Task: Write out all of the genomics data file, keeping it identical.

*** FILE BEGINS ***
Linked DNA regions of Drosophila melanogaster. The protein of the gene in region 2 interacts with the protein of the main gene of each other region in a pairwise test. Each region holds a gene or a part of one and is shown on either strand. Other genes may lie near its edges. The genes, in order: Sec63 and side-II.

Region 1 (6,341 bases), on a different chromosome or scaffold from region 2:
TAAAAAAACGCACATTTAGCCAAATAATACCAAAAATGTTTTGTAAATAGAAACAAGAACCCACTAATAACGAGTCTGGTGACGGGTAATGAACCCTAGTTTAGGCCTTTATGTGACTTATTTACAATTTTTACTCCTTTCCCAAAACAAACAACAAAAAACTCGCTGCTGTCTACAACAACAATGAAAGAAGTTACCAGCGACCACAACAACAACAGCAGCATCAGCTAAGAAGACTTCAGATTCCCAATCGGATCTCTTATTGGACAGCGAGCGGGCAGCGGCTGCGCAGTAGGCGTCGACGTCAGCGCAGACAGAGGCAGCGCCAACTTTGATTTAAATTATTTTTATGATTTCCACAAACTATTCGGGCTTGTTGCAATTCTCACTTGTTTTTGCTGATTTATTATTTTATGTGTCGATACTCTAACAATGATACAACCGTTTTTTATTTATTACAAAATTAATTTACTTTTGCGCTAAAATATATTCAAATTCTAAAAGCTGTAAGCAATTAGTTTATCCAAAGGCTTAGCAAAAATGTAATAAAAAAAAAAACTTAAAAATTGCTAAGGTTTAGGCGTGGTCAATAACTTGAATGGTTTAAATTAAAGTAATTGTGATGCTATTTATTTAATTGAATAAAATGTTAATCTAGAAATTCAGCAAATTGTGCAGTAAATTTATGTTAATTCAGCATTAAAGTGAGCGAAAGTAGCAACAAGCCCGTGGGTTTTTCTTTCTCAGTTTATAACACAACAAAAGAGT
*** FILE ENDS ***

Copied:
Linked DNA regions of Drosophila melanogaster. The protein of the gene in region 2 interacts with the protein of the main gene of each other region in a pairwise test. Each region holds a gene or a part of one and is shown on either strand. Other genes may lie near its edges. The genes, in order: Sec63 and side-II.

Region 1 (6,341 bases), on a different chromosome or scaffold from region 2:
TAAAAAAACGCACATTTAGCCAAATAATACCAAAAATGTTTTGTAAATAGAAACAAGAACCCACTAATAACGAGTCTGGTGACGGGTAATGAACCCTAGTTTAGGCCTTTATGTGACTTATTTACAATTTTTACTCCTTTCCCAAAACAAACAACAAAAAACTCGCTGCTGTCTACAACAACAATGAAAGAAGTTACCAGCGACCACAACAACAACAGCAGCATCAGCTAAGAAGACTTCAGATTCCCAATCGGATCTCTTATTGGACAGCGAGCGGGCAGCGGCTGCGCAGTAGGCGTCGACGTCAGCGCAGACAGAGGCAGCGCCAACTTTGATTTAAATTATTTTTATGATTTCCACAAACTATTCGGGCTTGTTGCAATTCTCACTTGTTTTTGCTGATTTATTATTTTATGTGTCGATACTCTAACAATGATACAACCGTTTTTTATTTATTACAAAATTAATTTACTTTTGCGCTAAAATATATTCAAATTCTAAAAGCTGTAAGCAATTAGTTTATCCAAAGGCTTAGCAAAAATGTAATAAAAAAAAAAACTTAAAAATTGCTAAGGTTTAGGCGTGGTCAATAACTTGAATGGTTTAAATTAAAGTAATTGTGATGCTATTTATTTAATTGAATAAAATGTTAATCTAGAAATTCAGCAAATTGTGCAGTAAATTTATGTTAATTCAGCATTAAAGTGAGCGAAAGTAGCAACAAGCCCGTGGGTTTTTCTTTCTCAGTTTATAACACAACAAAAGAGT